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Nutrients 2018, 10(6), 728; https://doi.org/10.3390/nu10060728

Short-Term Exposure to High Sucrose Levels near Weaning Has a Similar Long-Lasting Effect on Hypertension as a Long-Term Exposure in Rats

1
Department of Physiology, Instituto Nacional de Cardiología “Ignacio Chávez”, Juan Badiano 1, Sección XVI, Tlalpan, Mexico City 14080, Mexico
2
Department of Pathology, Instituto Nacional de Cardiología “Ignacio Chávez”, Juan Badiano 1, Sección XVI, Tlalpan, Mexico City 14080, Mexico
3
Department of Molecular Biology, Instituto Nacional de Cardiología “Ignacio Chávez”, Juan Badiano 1, Sección XVI, Tlalpan, Mexico City 14080, Mexico
4
Department of Reproductive Biology, Instituto Nacional de Ciencias Médicas y Nutrición “Salvador Zubirán”, Vasco de Quiroga 15, Sección XVI, Tlalpan, Mexico City 14000, Mexico
5
Department of Pharmacology, Instituto Nacional de Cardiología “Ignacio Chávez”, Juan Badiano 1, Sección XVI, Tlalpan, Mexico City 14080, Mexico
*
Author to whom correspondence should be addressed.
Received: 19 April 2018 / Revised: 31 May 2018 / Accepted: 4 June 2018 / Published: 6 June 2018
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Abstract

Adverse conditions during early developmental stages permanently modify the metabolic function of organisms through epigenetic changes. Exposure to high sugar diets during gestation and/or lactation affects susceptibility to metabolic syndrome or hypertension in adulthood. The effect of a high sugar diet for shorter time lapses remains unclear. Here we studied the effect of short-term sucrose ingestion near weaning (postnatal days 12 and 28) (STS) and its effect after long-term ingestion, for a period of seven months (LTS) in rats. Rats receiving sucrose for seven months develop metabolic syndrome (MS). The mechanisms underlying hypertension in this model and those that underlie the effects of short-term exposure have not been studied. We explore NO and endothelin-1 concentration, endothelial nitric oxide synthase (eNOS) expression, fatty acid participation and the involvement of oxidative stress (OS) after LTS and STS. Blood pressure increased to similar levels in adult rats that received sucrose during short- and long-term glucose exposure. The endothelin-1 concentration increased only in LTS rats. eNOS and SOD2 expression determined by Western blot and total antioxidant capacity were diminished in both groups. Saturated fatty acids and arachidonic acid were only decreased in LTS rats. In conclusion, a high-sugar diet during STS increases the hypertension predisposition in adulthood to as high a level as LTS, and the mechanisms involved have similarities (participation of OS and eNOS and SOD expression) and differences (fatty acids and arachidonic acid only participate in LTS and an elevated level of endothelin-1 was only found in LTS) in both conditions. Changes in the diet during short exposure times in early developmental stages have long-lasting effects in determining hypertension susceptibility. View Full-Text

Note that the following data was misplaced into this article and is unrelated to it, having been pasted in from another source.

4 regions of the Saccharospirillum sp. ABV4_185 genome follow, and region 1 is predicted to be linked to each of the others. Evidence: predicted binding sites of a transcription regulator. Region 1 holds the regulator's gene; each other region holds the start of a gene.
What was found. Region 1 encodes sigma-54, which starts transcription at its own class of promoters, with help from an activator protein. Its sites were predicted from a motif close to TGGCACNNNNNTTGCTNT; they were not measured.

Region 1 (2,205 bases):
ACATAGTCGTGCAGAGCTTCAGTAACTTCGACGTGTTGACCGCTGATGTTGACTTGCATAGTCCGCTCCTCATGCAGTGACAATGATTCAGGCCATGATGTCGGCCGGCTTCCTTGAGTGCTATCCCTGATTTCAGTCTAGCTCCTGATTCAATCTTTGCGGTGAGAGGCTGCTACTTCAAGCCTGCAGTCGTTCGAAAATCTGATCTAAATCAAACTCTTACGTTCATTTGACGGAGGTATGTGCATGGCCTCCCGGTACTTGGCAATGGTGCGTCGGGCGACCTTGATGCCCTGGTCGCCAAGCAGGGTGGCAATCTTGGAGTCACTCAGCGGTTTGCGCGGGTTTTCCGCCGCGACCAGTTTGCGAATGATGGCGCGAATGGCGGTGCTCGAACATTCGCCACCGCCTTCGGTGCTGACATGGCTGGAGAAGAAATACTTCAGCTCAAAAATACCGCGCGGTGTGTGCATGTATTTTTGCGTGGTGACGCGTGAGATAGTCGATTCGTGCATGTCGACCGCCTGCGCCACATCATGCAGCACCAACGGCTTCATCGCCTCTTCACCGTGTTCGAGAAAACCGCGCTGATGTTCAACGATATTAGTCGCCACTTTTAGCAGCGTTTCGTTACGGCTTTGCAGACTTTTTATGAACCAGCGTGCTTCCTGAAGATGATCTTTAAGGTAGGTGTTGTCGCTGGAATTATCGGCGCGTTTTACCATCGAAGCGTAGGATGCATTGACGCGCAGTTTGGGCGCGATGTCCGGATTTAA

Keywords: critical window; hypertension; sucrose; endothelial nitric oxide synthase; oxidative stress; fatty acids critical window; hypertension; sucrose; endothelial nitric oxide synthase; oxidative stress; fatty acids
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This is an open access article distributed under the Creative Commons Attribution License which permits unrestricted use, distribution, and reproduction in any medium, provided the original work is properly cited. (CC BY 4.0).
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Villegas-Romero, M.; Castrejón-Téllez, V.; Pérez-Torres, I.; Rubio-Ruiz, M.E.; Carreón-Torres, E.; Díaz-Díaz, E.; del Valle-Mondragón, L.; Guarner-Lans, V. Short-Term Exposure to High Sucrose Levels near Weaning Has a Similar Long-Lasting Effect on Hypertension as a Long-Term Exposure in Rats. Nutrients 2018, 10, 728.

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